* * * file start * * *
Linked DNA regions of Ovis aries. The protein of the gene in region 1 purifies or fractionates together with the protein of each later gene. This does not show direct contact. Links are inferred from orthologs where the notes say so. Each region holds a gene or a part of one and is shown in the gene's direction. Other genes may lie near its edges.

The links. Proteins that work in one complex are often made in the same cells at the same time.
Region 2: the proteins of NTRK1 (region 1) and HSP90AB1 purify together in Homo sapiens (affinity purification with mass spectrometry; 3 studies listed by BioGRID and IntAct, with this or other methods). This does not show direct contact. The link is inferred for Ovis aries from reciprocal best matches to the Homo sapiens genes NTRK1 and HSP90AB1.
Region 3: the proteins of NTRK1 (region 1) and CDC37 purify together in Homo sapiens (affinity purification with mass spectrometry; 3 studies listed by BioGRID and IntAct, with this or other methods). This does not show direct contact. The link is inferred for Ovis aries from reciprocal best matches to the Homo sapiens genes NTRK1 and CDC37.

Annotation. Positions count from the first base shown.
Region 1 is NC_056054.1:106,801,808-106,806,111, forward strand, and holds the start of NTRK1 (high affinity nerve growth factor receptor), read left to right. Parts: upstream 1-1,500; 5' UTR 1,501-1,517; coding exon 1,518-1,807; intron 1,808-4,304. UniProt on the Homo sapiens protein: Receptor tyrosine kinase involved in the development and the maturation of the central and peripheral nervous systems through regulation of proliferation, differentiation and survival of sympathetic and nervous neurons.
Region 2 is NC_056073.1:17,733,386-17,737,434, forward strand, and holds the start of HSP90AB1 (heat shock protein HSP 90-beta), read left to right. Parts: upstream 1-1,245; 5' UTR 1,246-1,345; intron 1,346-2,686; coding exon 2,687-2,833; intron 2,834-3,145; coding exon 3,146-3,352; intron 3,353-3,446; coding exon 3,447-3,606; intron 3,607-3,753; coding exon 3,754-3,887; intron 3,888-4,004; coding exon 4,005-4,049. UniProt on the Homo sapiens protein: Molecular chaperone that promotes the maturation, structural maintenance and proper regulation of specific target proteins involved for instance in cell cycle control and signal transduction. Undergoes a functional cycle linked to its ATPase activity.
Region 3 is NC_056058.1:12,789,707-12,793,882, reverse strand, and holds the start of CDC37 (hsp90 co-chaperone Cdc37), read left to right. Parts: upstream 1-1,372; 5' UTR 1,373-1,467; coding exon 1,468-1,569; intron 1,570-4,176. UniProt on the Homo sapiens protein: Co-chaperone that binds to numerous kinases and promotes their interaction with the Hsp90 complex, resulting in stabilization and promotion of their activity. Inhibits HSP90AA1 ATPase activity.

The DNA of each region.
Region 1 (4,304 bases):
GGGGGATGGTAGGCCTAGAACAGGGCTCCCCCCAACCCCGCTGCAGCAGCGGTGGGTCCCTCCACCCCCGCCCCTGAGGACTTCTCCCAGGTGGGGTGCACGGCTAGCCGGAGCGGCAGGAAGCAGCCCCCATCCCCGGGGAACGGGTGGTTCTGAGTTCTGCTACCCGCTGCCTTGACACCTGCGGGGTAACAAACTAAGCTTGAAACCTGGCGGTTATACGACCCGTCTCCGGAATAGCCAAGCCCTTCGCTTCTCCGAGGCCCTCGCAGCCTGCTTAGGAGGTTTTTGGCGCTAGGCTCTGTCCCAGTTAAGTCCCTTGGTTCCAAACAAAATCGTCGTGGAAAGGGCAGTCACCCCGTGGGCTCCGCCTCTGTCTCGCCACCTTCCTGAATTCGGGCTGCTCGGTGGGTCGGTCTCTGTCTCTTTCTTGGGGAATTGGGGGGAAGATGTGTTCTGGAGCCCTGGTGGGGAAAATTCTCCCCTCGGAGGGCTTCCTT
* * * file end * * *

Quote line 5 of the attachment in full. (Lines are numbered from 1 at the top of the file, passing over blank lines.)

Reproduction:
Annotation. Positions count from the first base shown.